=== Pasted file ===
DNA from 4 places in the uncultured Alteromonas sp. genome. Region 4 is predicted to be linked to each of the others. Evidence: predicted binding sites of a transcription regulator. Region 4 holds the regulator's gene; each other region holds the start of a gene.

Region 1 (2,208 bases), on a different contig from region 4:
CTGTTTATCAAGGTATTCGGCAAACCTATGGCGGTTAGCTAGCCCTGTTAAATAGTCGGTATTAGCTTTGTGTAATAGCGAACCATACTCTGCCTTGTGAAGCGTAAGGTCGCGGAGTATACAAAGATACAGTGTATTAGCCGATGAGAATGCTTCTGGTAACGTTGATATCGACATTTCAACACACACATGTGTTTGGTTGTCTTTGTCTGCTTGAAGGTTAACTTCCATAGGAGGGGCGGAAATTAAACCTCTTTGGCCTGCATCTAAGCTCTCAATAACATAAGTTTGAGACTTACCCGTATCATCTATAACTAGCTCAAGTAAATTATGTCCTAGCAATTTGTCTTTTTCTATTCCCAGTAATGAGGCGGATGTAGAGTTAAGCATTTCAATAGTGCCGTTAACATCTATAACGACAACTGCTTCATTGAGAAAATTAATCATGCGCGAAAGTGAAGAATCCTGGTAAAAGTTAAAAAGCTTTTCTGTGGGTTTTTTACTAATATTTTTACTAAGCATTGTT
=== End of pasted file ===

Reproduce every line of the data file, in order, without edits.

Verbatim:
DNA from 4 places in the uncultured Alteromonas sp. genome. Region 4 is predicted to be linked to each of the others. Evidence: predicted binding sites of a transcription regulator. Region 4 holds the regulator's gene; each other region holds the start of a gene.

Region 1 (2,208 bases), on a different contig from region 4:
CTGTTTATCAAGGTATTCGGCAAACCTATGGCGGTTAGCTAGCCCTGTTAAATAGTCGGTATTAGCTTTGTGTAATAGCGAACCATACTCTGCCTTGTGAAGCGTAAGGTCGCGGAGTATACAAAGATACAGTGTATTAGCCGATGAGAATGCTTCTGGTAACGTTGATATCGACATTTCAACACACACATGTGTTTGGTTGTCTTTGTCTGCTTGAAGGTTAACTTCCATAGGAGGGGCGGAAATTAAACCTCTTTGGCCTGCATCTAAGCTCTCAATAACATAAGTTTGAGACTTACCCGTATCATCTATAACTAGCTCAAGTAAATTATGTCCTAGCAATTTGTCTTTTTCTATTCCCAGTAATGAGGCGGATGTAGAGTTAAGCATTTCAATAGTGCCGTTAACATCTATAACGACAACTGCTTCATTGAGAAAATTAATCATGCGCGAAAGTGAAGAATCCTGGTAAAAGTTAAAAAGCTTTTCTGTGGGTTTTTTACTAATATTTTTACTAAGCATTGTT